From there, she joined the Robins & Morton marketing team, assisting the sales team with RFP responses. “A lot of pieces had to fall into place to get to where I am,” she said.
One of the biggest rewards of her unexpected career in construction, said Duncan, “Is just feeling empowered.”
“There’s nothing and nobody holding you back,” she said. “There is no limit to what you can do. Even without a construction-specific degree, you can learn through experience.”
That enthusiasm also led Duncan to become active in local chapters of the National Association of Women in Construction (NAWIC).
“It important for me to help build a community to empower other women,” said Duncan. “A lot of times, we’re the only women [on a work team] so it’s comforting to go to a NAWIC meeting and be surrounded by other women in the same field.”
Duncan also credits her managers at all three construction companies for supporting and encouraging her. “You need people to give you opportunities,” she said. “It means a whole lot to know they want you to grow personally and professionally. But I also want women to know that they will never be alone in the industry because we have each other.”
Project Manager Jessica Tomaselli recently became active in the Tampa (Florida) Chapter of NAWIC following Duncan’s encouragement. “I’ve gained such valuable insights from meeting women who have the same shared experiences as me.”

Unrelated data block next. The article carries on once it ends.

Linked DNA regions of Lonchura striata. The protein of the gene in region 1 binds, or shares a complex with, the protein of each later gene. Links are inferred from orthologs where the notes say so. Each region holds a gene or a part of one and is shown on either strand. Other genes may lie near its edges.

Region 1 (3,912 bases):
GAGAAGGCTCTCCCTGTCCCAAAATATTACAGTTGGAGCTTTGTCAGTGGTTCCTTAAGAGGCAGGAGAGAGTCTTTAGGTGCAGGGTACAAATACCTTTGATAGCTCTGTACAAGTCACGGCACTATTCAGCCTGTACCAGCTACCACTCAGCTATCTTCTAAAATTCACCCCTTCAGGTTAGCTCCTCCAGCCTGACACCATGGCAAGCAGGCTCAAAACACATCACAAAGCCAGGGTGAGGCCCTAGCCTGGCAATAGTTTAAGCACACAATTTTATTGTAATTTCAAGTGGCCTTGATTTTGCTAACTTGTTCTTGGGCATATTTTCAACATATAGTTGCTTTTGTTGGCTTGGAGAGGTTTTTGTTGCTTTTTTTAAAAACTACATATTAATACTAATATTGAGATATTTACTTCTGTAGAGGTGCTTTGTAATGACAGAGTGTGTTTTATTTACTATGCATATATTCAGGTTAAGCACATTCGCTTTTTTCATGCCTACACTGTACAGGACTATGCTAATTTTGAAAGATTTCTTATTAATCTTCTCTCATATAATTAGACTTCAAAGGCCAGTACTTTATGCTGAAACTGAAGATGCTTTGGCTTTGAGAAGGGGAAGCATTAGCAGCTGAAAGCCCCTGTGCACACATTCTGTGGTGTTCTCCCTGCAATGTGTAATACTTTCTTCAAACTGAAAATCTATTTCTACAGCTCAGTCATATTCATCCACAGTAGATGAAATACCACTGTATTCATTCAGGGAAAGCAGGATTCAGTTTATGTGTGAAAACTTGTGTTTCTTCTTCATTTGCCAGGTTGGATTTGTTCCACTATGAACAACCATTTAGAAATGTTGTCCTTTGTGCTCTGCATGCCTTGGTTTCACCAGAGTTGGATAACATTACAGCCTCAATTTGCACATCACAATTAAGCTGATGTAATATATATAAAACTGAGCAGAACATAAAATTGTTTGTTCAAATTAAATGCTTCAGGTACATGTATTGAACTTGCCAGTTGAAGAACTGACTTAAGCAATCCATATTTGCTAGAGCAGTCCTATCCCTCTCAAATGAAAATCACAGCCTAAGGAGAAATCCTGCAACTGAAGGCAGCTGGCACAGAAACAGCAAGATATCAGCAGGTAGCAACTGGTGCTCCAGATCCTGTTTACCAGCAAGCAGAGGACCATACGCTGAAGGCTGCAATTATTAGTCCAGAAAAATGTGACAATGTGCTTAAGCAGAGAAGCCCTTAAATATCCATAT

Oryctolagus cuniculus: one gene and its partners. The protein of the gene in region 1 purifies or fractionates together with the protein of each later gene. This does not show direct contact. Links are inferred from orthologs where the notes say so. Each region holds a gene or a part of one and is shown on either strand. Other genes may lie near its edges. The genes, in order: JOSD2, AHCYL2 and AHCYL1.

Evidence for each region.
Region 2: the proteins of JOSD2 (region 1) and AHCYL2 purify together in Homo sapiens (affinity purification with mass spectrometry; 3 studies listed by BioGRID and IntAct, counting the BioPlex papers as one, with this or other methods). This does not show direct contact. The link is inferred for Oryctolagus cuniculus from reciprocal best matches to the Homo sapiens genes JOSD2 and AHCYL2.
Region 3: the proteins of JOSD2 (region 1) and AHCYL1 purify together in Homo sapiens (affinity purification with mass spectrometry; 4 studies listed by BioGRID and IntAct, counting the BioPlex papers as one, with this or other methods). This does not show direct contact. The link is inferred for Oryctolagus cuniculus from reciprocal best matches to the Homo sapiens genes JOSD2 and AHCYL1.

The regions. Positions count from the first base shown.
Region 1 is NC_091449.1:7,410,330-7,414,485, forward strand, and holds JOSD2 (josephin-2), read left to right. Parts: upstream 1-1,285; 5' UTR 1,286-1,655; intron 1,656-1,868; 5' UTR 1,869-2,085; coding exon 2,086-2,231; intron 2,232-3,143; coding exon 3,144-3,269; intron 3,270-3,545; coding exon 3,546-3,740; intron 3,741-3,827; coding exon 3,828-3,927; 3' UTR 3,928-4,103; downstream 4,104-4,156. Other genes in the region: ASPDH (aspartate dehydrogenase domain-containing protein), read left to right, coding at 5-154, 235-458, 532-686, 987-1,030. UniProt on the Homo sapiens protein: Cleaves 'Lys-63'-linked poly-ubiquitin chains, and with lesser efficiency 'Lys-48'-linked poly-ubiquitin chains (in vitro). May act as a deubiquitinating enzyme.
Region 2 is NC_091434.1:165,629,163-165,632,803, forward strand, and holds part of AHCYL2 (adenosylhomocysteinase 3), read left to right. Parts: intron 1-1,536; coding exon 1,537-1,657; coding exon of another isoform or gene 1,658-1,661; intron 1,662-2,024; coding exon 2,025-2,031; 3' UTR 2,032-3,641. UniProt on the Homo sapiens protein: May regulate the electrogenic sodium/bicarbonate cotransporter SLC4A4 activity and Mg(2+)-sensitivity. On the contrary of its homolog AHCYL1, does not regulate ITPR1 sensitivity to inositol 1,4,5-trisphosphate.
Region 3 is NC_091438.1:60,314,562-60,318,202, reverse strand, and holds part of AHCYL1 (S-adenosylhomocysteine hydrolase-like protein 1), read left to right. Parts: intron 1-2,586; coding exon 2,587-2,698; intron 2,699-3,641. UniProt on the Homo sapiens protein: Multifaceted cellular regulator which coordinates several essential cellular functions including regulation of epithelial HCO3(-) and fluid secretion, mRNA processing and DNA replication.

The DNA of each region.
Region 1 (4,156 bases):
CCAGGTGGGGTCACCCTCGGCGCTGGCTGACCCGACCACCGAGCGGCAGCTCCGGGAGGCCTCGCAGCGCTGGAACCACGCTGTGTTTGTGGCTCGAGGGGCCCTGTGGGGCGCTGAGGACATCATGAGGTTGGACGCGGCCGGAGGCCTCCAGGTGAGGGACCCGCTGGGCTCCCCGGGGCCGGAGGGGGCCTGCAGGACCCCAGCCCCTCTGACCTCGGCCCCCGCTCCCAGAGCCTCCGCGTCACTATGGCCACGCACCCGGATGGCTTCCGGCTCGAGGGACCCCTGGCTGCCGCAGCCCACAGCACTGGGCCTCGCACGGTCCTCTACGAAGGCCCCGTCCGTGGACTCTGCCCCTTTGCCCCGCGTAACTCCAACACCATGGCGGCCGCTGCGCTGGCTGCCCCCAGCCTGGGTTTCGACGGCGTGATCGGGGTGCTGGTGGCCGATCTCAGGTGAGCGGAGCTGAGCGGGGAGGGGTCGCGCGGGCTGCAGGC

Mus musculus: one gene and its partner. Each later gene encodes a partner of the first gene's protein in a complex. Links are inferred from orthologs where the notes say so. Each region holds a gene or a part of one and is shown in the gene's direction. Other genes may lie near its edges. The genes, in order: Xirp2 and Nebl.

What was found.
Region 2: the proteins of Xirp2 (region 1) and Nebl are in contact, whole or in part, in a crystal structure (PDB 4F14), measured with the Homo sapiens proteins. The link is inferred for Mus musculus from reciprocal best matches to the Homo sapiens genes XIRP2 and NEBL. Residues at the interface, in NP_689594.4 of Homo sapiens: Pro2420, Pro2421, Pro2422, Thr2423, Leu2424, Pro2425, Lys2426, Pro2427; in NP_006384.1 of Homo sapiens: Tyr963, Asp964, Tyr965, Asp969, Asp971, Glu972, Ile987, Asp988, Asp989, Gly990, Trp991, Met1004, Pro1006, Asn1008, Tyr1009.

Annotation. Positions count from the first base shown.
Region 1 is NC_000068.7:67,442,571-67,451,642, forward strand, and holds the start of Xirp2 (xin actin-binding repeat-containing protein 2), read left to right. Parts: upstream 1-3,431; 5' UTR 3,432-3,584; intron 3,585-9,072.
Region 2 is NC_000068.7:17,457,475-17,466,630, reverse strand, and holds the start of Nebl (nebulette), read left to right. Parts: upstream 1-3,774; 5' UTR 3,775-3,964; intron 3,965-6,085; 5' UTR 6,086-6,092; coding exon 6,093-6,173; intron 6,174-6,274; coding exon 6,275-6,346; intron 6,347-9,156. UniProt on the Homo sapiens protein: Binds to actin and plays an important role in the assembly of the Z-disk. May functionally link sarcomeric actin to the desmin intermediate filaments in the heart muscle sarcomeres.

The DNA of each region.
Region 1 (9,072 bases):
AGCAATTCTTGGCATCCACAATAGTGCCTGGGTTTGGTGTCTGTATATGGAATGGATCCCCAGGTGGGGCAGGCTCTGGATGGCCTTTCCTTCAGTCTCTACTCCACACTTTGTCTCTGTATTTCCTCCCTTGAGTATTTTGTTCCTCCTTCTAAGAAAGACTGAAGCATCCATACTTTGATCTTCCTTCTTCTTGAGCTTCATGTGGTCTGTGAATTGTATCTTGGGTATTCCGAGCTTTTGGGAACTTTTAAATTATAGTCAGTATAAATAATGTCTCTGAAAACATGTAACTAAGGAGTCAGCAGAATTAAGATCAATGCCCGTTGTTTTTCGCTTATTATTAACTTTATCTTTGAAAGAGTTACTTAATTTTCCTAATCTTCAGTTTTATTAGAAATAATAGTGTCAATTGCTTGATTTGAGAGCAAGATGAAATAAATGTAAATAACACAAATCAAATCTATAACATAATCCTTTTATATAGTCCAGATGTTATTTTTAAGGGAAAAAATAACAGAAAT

When Tomaselli started her career as a Construction Coordinator working on a hospital project, she was sometimes mistaken for a nurse. “I was often the only woman in the room, and the youngest woman,” she said. At the same time, she’s experienced support from her colleagues. “I’ve had a great deal of acceptance and help,” she said. “A lot of men, especially Gen X, are super helpful. They’re excited about women coming up in the industry. They are there to help answer questions and make sure we’re being heard.”
Tomaselli is passionate about her career, though it’s not the path she initially envisioned for herself.
She first earned a Bachelor of Design in Interior Design from the University of Florida. When she graduated in 2009, the economy was just coming out of the Great Recession. Only one person in her graduating class landed an interior design job. The University of Florida Building and Construction School was across the street from her design classes, and since her design degree had already introduced her to the construction program, she went on to earn her Master’s in Construction Management.
Another woman in construction, Robins & Morton’s Sustainability Manager Jackie Mustakas, steered Tomaselli toward the healthcare construction company, where she found her place. “There’s an immediate community impact you can feel when a healthcare facility is completed,” she said. Looking back, said Tomaselli, healthcare construction was a natural fit– her mother is a nurse and her father works in residential renovation.
Tomaselli is working under a senior project manager and hopes the mentorship will lead to an opportunity to manage a project on her own. “Everybody needs the support of their coworkers,” she said. “It’s nice to know that the people you spend a majority of your time with support you.”
“With a strong team, you don’t have to feel alone,” said Torres, who is now a Project Engineer building a data center and corporate office complex. “But it’s also important to have that support from other women. It’s very important that we be there for other women who in this industry, especially someone who is new to the job.
“It also makes me feel like I’m making a difference,” she said.